We Still Need Economic Models to Learn From Big Data

Ben Charoenwong
3 min readDec 8, 2015
Source: http://thenextweb.com/wp-content/blogs.dir/1/files/2014/03/data-flow.jpg

As data storage becomes cheaper, an important question arises: how do we convert raw data into business insights? While descriptive statistics are useful, they can often be misleading. A summary of 12 terabytes of regional data sampled at hourly frequencies may show that a rooster crows every morning before the sun rises, but does this suggest that if we strangle the rooster the sun stop rising? Of course not.

Yet, all over the media, we see quotes like “being rich is hard because you have to buy a house, a car, and a yacht, all while sending your kids to private school”. Both of these quotes highlight the fact that in-sample correlations and predictive ability alone are not insights. To actually learn something from correlations in the data, we must have a mental model of how we think the world functions. In business, an economic model or hypothesis facilitates this synthesis of contextual information with data. It is the common sense that says strangling the rooster will have absolutely no effect on whether the sun will rise.

Drawing business insights from data is fundamentally deeper than just filtering signal from noise; it is about knowing what to do with the signal after the noise has already been purged out. The signal might be that companies with more female board members have 36% more return on equity than similar companies with mostly male board members, but it does not mean that replacing male board members with female counterparts necessarily improves performance. Perhaps companies that have more female board members also tend to be companies that are more informed about current fads, so they simultaneously have more board members and choose to sell more fashionable products.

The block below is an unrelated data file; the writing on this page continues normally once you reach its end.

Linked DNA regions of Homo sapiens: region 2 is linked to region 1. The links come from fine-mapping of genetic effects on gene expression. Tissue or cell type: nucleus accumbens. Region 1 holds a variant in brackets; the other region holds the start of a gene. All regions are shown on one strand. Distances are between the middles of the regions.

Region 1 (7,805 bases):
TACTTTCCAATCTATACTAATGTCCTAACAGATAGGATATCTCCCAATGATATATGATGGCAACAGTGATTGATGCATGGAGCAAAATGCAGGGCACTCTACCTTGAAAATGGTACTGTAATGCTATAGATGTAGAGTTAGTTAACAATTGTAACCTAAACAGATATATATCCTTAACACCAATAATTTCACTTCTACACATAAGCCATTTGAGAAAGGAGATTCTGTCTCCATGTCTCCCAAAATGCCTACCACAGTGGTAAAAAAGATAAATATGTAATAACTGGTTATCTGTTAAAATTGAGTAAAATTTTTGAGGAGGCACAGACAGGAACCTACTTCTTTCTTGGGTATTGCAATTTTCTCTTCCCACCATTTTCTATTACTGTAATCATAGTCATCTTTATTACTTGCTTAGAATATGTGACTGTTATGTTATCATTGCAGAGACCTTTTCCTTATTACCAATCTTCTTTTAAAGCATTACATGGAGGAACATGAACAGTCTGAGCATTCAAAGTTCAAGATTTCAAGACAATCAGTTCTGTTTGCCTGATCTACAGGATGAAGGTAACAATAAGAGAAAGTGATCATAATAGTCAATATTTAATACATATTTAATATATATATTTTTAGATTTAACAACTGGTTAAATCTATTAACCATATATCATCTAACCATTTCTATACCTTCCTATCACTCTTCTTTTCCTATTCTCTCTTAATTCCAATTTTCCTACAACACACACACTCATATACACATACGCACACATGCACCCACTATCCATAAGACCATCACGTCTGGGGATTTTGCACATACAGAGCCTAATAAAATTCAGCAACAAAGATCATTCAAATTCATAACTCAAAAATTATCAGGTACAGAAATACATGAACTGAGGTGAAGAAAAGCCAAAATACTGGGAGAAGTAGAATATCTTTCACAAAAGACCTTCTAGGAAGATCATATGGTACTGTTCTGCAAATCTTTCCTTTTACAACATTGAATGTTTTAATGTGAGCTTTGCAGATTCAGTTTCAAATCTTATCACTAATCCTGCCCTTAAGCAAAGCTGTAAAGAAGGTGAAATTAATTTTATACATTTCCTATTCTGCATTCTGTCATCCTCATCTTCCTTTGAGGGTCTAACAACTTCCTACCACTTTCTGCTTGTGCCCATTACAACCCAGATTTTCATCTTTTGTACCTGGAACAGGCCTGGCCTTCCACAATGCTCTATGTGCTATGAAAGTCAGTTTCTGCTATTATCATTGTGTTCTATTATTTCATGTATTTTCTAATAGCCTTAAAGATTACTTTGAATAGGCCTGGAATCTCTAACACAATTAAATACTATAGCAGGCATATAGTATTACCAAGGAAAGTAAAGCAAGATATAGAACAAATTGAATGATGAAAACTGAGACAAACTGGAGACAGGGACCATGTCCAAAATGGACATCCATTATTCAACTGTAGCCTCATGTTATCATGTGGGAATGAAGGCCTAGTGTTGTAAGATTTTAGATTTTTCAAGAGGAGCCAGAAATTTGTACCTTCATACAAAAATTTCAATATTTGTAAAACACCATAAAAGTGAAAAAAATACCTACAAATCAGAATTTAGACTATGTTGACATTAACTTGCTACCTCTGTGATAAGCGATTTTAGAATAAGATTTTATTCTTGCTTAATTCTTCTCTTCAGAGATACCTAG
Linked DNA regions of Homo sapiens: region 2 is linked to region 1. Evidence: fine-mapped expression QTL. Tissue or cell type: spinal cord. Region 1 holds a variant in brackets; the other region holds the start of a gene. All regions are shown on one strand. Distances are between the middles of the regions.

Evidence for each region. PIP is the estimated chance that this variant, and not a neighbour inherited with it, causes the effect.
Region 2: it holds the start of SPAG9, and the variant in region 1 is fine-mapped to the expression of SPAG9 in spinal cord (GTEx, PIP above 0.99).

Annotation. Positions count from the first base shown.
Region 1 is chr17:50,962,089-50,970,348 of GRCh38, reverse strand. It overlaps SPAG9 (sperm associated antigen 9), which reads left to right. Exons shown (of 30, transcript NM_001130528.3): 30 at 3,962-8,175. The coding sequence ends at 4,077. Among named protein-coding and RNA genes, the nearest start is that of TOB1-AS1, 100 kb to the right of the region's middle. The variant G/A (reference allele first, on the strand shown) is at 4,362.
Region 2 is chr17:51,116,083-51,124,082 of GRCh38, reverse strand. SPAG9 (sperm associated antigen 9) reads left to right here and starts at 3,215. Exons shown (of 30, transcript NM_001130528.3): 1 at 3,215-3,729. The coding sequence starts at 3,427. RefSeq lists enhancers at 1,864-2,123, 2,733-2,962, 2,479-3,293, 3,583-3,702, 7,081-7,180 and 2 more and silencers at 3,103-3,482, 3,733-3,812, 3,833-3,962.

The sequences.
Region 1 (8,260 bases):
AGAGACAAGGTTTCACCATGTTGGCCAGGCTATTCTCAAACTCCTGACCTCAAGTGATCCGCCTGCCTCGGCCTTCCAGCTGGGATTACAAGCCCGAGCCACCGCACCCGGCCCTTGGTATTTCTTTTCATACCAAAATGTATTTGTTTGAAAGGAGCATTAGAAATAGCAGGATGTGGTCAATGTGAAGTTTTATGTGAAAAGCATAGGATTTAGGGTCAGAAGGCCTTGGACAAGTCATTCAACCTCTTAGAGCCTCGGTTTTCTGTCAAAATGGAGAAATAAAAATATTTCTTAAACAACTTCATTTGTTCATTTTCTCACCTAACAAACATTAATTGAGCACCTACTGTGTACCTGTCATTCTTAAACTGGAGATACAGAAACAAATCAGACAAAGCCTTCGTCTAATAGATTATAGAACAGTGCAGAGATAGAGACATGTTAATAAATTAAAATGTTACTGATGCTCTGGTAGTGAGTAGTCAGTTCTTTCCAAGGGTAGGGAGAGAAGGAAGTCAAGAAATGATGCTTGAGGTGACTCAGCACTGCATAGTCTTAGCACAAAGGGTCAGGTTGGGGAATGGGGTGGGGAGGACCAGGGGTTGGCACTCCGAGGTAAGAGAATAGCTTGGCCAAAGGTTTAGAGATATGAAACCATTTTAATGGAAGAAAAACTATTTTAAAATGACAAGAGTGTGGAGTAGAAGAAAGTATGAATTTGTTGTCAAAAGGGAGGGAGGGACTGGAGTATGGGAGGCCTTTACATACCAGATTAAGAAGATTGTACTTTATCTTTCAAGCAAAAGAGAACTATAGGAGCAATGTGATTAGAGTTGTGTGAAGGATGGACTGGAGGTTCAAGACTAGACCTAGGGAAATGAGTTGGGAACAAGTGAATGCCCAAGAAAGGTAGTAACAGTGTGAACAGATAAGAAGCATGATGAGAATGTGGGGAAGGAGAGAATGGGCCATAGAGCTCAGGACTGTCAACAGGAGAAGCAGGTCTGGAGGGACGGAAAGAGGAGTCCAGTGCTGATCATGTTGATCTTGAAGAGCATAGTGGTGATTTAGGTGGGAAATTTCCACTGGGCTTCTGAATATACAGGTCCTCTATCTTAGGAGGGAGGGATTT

Data scientists can help with the filtration process to estimate that 36%, but interpreting the signal requires the corporate decision-maker to have a deeper understanding of economics and the business climate. The challenge boils down to the distinction of causation from mere statistical association. Since running large-scale experiments are usually not an option in most business settings, an economic model provides a lens through which to view the data and draw potential causalities.

To get a clear picture of why we need models, we only need to realize that people and companies tend to optimize before making decisions. Before concluding that a corporate training program is successful, it is paramount to consider whether or not the people that showed up were the ones who would actually gain the most in the first place. An executive who understands this will realize that unless the estimated statistical model accounts for this selection, the effect of the corporate training is likely overstated. Realizing this will allow her to adjust her expectations slightly when deciding whether to implement a new program.

As the cost of processing and storing data plummet, we will have a much larger number of “signals”. But knowing what to do with all these signals will still require an economic model. Data science, by itself, will not be able to save the day. Decision-makers will need to bear some of the burdens of turning data into insight, and although maintaining databases may require some specialized knowledge, having a sense of how the world works hardly requires a Ph.D. in computer science.

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Ben Charoenwong

Assistant Professor of Finance at the National University of Singapore. Michigan and Chicago alum. I write random musings and complain about business media.